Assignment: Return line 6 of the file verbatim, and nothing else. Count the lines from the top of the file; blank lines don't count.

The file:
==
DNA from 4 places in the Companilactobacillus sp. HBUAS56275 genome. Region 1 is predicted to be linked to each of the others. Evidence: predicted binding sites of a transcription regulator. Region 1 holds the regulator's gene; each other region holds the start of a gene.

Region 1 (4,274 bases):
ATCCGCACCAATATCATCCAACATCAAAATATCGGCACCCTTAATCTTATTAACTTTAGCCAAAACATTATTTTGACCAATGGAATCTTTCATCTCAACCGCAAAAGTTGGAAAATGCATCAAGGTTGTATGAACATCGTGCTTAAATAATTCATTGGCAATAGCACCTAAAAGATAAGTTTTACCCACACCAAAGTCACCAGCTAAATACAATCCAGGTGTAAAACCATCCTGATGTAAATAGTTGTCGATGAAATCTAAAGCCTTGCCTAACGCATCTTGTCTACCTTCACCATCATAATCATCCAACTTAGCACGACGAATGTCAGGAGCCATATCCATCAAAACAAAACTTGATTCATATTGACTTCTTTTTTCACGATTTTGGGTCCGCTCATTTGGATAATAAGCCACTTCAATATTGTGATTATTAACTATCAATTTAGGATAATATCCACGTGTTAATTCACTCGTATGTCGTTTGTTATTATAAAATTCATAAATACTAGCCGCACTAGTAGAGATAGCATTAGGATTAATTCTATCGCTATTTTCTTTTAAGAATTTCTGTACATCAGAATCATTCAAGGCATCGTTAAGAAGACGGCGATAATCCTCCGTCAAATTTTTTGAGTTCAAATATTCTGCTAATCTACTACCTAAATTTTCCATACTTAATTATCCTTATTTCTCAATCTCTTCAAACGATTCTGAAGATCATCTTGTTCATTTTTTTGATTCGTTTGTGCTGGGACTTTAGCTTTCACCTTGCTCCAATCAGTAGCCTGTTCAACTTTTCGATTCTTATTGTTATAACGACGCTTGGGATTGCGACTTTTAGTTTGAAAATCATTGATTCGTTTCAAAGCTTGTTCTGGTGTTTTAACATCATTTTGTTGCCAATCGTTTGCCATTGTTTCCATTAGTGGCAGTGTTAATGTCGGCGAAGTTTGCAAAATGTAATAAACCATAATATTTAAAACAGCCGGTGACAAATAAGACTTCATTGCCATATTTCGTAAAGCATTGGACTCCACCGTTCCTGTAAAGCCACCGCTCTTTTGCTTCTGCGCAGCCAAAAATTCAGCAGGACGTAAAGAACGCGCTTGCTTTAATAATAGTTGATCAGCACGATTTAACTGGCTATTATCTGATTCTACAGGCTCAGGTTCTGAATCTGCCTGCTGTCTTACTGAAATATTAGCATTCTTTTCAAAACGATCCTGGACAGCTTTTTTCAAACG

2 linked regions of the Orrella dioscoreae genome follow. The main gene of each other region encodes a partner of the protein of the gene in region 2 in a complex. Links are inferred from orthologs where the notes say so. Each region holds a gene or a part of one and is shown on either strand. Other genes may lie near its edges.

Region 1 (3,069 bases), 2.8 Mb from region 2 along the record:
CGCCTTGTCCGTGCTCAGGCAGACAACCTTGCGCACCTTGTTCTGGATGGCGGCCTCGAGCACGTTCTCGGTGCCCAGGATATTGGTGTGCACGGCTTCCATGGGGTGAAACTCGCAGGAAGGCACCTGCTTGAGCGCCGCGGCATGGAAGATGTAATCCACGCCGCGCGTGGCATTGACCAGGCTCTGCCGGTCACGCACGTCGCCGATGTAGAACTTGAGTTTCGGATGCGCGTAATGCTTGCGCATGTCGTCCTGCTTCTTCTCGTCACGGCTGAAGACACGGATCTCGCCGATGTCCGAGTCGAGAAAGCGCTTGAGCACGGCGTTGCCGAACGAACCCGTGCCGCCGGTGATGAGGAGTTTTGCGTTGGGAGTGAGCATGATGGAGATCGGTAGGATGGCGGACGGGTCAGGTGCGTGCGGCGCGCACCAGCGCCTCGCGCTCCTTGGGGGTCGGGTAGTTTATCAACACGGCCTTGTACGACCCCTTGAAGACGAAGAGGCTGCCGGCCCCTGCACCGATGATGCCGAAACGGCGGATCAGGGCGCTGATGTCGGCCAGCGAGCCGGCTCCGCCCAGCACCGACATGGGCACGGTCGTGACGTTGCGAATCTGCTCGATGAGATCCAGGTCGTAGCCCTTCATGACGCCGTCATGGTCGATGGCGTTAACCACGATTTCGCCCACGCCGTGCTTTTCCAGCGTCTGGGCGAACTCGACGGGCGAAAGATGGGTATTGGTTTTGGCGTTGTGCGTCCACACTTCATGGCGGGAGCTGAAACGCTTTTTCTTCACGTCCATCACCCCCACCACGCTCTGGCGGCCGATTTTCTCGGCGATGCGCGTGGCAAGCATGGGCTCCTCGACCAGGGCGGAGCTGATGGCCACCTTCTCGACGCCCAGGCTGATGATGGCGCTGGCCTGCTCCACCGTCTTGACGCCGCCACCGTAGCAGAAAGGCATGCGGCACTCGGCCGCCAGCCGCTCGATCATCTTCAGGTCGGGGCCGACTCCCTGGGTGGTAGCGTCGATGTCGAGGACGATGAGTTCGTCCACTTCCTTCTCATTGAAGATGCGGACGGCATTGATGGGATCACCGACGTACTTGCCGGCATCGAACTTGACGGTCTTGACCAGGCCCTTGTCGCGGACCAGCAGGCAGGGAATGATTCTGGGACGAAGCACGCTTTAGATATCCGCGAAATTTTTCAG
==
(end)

CGCCTTGTCCGTGCTCAGGCAGACAACCTTGCGCACCTTGTTCTGGATGGCGGCCTCGAGCACGTTCTCGGTGCCCAGGATATTGGTGTGCACGGCTTCCATGGGGTGAAACTCGCAGGAAGGCACCTGCTTGAGCGCCGCGGCATGGAAGATGTAATCCACGCCGCGCGTGGCATTGACCAGGCTCTGCCGGTCACGCACGTCGCCGATGTAGAACTTGAGTTTCGGATGCGCGTAATGCTTGCGCATGTCGTCCTGCTTCTTCTCGTCACGGCTGAAGACACGGATCTCGCCGATGTCCGAGTCGAGAAAGCGCTTGAGCACGGCGTTGCCGAACGAACCCGTGCCGCCGGTGATGAGGAGTTTTGCGTTGGGAGTGAGCATGATGGAGATCGGTAGGATGGCGGACGGGTCAGGTGCGTGCGGCGCGCACCAGCGCCTCGCGCTCCTTGGGGGTCGGGTAGTTTATCAACACGGCCTTGTACGACCCCTTGAAGACGAAGAGGCTGCCGGCCCCTGCACCGATGATGCCGAAACGGCGGATCAGGGCGCTGATGTCGGCCAGCGAGCCGGCTCCGCCCAGCACCGACATGGGCACGGTCGTGACGTTGCGAATCTGCTCGATGAGATCCAGGTCGTAGCCCTTCATGACGCCGTCATGGTCGATGGCGTTAACCACGATTTCGCCCACGCCGTGCTTTTCCAGCGTCTGGGCGAACTCGACGGGCGAAAGATGGGTATTGGTTTTGGCGTTGTGCGTCCACACTTCATGGCGGGAGCTGAAACGCTTTTTCTTCACGTCCATCACCCCCACCACGCTCTGGCGGCCGATTTTCTCGGCGATGCGCGTGGCAAGCATGGGCTCCTCGACCAGGGCGGAGCTGATGGCCACCTTCTCGACGCCCAGGCTGATGATGGCGCTGGCCTGCTCCACCGTCTTGACGCCGCCACCGTAGCAGAAAGGCATGCGGCACTCGGCCGCCAGCCGCTCGATCATCTTCAGGTCGGGGCCGACTCCCTGGGTGGTAGCGTCGATGTCGAGGACGATGAGTTCGTCCACTTCCTTCTCATTGAAGATGCGGACGGCATTGATGGGATCACCGACGTACTTGCCGGCATCGAACTTGACGGTCTTGACCAGGCCCTTGTCGCGGACCAGCAGGCAGGGAATGATTCTGGGACGAAGCACGCTTTAGATATCCGCGAAATTTTTCAG